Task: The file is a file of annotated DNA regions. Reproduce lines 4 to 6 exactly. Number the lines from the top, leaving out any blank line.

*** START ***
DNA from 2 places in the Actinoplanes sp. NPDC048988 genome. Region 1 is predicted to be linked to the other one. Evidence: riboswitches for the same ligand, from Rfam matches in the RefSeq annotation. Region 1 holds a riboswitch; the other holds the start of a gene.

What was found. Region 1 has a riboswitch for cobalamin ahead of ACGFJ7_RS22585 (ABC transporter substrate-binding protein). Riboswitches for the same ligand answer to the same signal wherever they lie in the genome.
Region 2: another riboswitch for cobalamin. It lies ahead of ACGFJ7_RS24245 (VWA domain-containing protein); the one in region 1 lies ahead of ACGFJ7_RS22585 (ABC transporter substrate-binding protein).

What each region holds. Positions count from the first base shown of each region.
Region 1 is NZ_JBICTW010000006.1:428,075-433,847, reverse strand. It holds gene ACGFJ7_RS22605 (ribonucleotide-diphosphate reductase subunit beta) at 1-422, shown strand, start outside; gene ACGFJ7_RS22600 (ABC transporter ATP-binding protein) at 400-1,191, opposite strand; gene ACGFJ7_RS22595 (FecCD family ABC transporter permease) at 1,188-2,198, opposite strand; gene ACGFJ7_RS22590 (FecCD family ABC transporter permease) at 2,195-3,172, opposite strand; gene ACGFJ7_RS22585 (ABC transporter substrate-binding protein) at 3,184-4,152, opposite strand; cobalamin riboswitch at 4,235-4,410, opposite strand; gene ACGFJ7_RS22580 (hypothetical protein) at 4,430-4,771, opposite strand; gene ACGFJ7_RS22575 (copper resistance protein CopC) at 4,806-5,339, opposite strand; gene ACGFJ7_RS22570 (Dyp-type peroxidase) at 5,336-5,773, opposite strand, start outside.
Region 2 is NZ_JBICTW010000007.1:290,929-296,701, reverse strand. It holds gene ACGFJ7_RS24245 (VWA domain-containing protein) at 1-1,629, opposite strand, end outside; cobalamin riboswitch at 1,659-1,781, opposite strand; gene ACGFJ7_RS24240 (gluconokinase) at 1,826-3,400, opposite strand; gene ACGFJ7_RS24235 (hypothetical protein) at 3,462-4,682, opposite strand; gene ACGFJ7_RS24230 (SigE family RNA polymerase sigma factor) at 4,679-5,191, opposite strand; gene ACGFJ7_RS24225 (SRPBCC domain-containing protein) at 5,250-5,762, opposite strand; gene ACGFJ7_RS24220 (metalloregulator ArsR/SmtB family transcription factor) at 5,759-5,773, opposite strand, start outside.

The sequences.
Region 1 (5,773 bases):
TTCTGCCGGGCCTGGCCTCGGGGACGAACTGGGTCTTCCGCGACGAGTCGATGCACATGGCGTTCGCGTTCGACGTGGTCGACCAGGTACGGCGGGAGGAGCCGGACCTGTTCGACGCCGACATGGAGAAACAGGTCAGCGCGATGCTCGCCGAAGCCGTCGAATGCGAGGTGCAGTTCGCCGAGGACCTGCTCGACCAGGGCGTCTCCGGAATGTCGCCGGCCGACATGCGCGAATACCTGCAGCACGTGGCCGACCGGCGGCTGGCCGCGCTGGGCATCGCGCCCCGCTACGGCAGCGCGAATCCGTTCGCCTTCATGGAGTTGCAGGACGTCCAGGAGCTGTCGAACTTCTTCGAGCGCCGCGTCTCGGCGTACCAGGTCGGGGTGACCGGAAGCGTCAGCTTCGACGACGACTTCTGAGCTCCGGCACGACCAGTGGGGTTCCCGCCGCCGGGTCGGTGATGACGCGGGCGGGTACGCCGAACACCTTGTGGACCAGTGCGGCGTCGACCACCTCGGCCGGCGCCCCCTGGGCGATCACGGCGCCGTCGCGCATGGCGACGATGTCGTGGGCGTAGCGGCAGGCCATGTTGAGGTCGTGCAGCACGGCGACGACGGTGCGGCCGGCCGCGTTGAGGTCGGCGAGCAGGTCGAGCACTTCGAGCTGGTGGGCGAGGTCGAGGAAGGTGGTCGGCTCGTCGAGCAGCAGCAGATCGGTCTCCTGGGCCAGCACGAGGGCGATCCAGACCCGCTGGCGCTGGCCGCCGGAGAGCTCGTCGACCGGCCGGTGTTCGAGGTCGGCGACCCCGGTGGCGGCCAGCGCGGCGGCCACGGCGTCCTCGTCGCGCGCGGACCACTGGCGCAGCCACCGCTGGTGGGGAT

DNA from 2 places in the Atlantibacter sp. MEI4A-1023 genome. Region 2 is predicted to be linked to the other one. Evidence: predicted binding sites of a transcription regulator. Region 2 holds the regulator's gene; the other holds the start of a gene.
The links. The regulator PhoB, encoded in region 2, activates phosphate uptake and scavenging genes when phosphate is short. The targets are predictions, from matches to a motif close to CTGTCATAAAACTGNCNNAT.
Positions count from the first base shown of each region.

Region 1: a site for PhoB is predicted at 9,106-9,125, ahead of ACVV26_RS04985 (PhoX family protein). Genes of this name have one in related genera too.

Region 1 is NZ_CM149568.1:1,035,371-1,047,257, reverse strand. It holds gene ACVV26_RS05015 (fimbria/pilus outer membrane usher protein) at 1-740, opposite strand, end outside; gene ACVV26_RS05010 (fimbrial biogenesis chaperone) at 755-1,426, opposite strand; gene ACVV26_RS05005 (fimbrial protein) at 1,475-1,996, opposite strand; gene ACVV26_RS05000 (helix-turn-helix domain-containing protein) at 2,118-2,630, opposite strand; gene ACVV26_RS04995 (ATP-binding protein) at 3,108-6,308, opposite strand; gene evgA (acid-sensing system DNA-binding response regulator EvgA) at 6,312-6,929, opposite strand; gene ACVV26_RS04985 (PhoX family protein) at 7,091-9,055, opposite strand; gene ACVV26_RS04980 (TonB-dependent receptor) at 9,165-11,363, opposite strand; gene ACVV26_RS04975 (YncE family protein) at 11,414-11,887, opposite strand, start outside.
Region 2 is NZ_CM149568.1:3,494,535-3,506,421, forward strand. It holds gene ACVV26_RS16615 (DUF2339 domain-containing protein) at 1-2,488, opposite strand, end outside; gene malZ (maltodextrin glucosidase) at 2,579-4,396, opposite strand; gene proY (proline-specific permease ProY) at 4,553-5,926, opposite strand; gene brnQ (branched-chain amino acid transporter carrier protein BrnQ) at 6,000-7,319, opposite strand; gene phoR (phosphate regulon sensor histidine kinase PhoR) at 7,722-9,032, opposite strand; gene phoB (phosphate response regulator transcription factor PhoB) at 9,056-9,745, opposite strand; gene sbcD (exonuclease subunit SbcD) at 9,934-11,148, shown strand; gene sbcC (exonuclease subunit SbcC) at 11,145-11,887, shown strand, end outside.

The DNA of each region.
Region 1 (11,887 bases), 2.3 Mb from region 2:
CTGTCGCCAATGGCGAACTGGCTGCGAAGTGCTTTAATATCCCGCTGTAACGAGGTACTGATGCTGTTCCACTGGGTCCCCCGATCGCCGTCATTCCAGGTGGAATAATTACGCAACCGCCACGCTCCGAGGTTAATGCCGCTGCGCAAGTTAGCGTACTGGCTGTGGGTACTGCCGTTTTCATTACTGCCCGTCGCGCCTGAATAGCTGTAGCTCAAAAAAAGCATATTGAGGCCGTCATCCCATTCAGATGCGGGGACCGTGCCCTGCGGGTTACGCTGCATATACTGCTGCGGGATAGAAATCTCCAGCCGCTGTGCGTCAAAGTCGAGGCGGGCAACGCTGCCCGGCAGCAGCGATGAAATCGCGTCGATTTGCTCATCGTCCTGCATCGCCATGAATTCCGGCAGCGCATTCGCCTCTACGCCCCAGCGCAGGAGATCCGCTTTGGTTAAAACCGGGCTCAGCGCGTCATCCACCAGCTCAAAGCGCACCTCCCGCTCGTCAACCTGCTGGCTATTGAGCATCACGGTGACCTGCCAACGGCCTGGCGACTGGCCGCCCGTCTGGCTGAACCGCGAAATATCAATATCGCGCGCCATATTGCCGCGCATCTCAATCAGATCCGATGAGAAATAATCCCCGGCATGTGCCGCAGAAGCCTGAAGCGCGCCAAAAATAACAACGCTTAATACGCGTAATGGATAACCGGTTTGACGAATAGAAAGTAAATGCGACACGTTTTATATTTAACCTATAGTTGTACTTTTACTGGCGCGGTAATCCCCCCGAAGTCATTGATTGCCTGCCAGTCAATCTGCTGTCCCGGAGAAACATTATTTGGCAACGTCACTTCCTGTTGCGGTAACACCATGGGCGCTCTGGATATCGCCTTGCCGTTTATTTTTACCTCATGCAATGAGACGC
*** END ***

What each region holds. Positions count from the first base shown of each region.
Region 1 is NZ_JBICTW010000006.1:428,075-433,847, reverse strand. It holds gene ACGFJ7_RS22605 (ribonucleotide-diphosphate reductase subunit beta) at 1-422, shown strand, start outside; gene ACGFJ7_RS22600 (ABC transporter ATP-binding protein) at 400-1,191, opposite strand; gene ACGFJ7_RS22595 (FecCD family ABC transporter permease) at 1,188-2,198, opposite strand; gene ACGFJ7_RS22590 (FecCD family ABC transporter permease) at 2,195-3,172, opposite strand; gene ACGFJ7_RS22585 (ABC transporter substrate-binding protein) at 3,184-4,152, opposite strand; cobalamin riboswitch at 4,235-4,410, opposite strand; gene ACGFJ7_RS22580 (hypothetical protein) at 4,430-4,771, opposite strand; gene ACGFJ7_RS22575 (copper resistance protein CopC) at 4,806-5,339, opposite strand; gene ACGFJ7_RS22570 (Dyp-type peroxidase) at 5,336-5,773, opposite strand, start outside.
Region 2 is NZ_JBICTW010000007.1:290,929-296,701, reverse strand. It holds gene ACGFJ7_RS24245 (VWA domain-containing protein) at 1-1,629, opposite strand, end outside; cobalamin riboswitch at 1,659-1,781, opposite strand; gene ACGFJ7_RS24240 (gluconokinase) at 1,826-3,400, opposite strand; gene ACGFJ7_RS24235 (hypothetical protein) at 3,462-4,682, opposite strand; gene ACGFJ7_RS24230 (SigE family RNA polymerase sigma factor) at 4,679-5,191, opposite strand; gene ACGFJ7_RS24225 (SRPBCC domain-containing protein) at 5,250-5,762, opposite strand; gene ACGFJ7_RS24220 (metalloregulator ArsR/SmtB family transcription factor) at 5,759-5,773, opposite strand, start outside.